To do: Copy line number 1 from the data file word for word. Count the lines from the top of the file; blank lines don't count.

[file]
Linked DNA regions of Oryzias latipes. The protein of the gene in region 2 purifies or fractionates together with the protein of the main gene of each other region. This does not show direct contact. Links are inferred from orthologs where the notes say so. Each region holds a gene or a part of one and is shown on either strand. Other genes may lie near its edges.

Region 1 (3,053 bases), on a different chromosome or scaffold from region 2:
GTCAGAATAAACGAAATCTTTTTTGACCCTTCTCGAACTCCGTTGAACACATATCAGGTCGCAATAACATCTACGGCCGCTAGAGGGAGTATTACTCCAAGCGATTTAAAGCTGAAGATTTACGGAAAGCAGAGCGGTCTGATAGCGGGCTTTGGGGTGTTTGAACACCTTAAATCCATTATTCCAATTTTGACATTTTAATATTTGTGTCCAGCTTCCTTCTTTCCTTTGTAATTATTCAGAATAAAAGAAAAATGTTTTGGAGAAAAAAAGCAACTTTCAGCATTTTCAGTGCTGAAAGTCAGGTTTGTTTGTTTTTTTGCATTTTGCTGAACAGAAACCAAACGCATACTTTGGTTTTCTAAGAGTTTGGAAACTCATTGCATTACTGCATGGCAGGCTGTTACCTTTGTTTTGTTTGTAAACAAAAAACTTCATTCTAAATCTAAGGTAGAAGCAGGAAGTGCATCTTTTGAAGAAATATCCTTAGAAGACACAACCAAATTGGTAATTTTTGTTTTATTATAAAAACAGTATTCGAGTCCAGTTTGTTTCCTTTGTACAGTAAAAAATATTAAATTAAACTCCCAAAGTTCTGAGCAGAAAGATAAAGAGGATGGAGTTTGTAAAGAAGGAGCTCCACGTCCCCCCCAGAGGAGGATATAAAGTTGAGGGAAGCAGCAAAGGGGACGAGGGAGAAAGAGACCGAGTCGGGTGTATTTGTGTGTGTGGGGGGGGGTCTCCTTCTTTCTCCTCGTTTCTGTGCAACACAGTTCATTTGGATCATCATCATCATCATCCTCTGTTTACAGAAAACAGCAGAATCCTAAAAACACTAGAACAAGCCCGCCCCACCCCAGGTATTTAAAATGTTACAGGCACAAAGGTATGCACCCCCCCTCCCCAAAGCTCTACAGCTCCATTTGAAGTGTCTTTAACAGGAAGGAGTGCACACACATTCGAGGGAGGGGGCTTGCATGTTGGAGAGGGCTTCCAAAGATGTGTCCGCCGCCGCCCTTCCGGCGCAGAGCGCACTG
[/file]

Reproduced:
Linked DNA regions of Oryzias latipes. The protein of the gene in region 2 purifies or fractionates together with the protein of the main gene of each other region. This does not show direct contact. Links are inferred from orthologs where the notes say so. Each region holds a gene or a part of one and is shown on either strand. Other genes may lie near its edges.